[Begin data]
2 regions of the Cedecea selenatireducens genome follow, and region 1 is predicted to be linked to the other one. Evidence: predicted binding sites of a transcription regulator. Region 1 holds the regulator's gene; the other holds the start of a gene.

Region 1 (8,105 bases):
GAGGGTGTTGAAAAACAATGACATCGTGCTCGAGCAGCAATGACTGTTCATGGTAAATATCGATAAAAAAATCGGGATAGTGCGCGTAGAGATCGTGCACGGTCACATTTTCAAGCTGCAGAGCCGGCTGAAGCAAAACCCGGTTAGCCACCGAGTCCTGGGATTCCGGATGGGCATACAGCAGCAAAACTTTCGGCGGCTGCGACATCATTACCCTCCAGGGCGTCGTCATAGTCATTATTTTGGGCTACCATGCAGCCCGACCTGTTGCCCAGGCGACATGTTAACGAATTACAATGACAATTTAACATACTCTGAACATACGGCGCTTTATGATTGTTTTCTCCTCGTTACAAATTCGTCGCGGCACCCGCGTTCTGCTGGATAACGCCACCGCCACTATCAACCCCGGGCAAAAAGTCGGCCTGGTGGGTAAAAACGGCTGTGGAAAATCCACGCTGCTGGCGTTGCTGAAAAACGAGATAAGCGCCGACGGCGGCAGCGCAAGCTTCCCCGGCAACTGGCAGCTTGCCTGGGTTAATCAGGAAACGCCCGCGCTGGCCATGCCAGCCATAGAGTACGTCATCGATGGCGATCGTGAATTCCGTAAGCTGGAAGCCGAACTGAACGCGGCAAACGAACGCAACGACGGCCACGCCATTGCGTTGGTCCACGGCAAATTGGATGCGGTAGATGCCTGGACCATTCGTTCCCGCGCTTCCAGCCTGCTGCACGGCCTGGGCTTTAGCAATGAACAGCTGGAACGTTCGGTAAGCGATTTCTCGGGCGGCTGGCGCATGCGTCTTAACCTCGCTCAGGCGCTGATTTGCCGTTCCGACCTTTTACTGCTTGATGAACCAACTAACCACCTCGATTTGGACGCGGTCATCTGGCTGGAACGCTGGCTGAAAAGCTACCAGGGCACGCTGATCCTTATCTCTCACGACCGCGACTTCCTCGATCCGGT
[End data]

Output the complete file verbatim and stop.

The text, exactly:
2 regions of the Cedecea selenatireducens genome follow, and region 1 is predicted to be linked to the other one. Evidence: predicted binding sites of a transcription regulator. Region 1 holds the regulator's gene; the other holds the start of a gene.

Region 1 (8,105 bases):
GAGGGTGTTGAAAAACAATGACATCGTGCTCGAGCAGCAATGACTGTTCATGGTAAATATCGATAAAAAAATCGGGATAGTGCGCGTAGAGATCGTGCACGGTCACATTTTCAAGCTGCAGAGCCGGCTGAAGCAAAACCCGGTTAGCCACCGAGTCCTGGGATTCCGGATGGGCATACAGCAGCAAAACTTTCGGCGGCTGCGACATCATTACCCTCCAGGGCGTCGTCATAGTCATTATTTTGGGCTACCATGCAGCCCGACCTGTTGCCCAGGCGACATGTTAACGAATTACAATGACAATTTAACATACTCTGAACATACGGCGCTTTATGATTGTTTTCTCCTCGTTACAAATTCGTCGCGGCACCCGCGTTCTGCTGGATAACGCCACCGCCACTATCAACCCCGGGCAAAAAGTCGGCCTGGTGGGTAAAAACGGCTGTGGAAAATCCACGCTGCTGGCGTTGCTGAAAAACGAGATAAGCGCCGACGGCGGCAGCGCAAGCTTCCCCGGCAACTGGCAGCTTGCCTGGGTTAATCAGGAAACGCCCGCGCTGGCCATGCCAGCCATAGAGTACGTCATCGATGGCGATCGTGAATTCCGTAAGCTGGAAGCCGAACTGAACGCGGCAAACGAACGCAACGACGGCCACGCCATTGCGTTGGTCCACGGCAAATTGGATGCGGTAGATGCCTGGACCATTCGTTCCCGCGCTTCCAGCCTGCTGCACGGCCTGGGCTTTAGCAATGAACAGCTGGAACGTTCGGTAAGCGATTTCTCGGGCGGCTGGCGCATGCGTCTTAACCTCGCTCAGGCGCTGATTTGCCGTTCCGACCTTTTACTGCTTGATGAACCAACTAACCACCTCGATTTGGACGCGGTCATCTGGCTGGAACGCTGGCTGAAAAGCTACCAGGGCACGCTGATCCTTATCTCTCACGACCGCGACTTCCTCGATCCGGT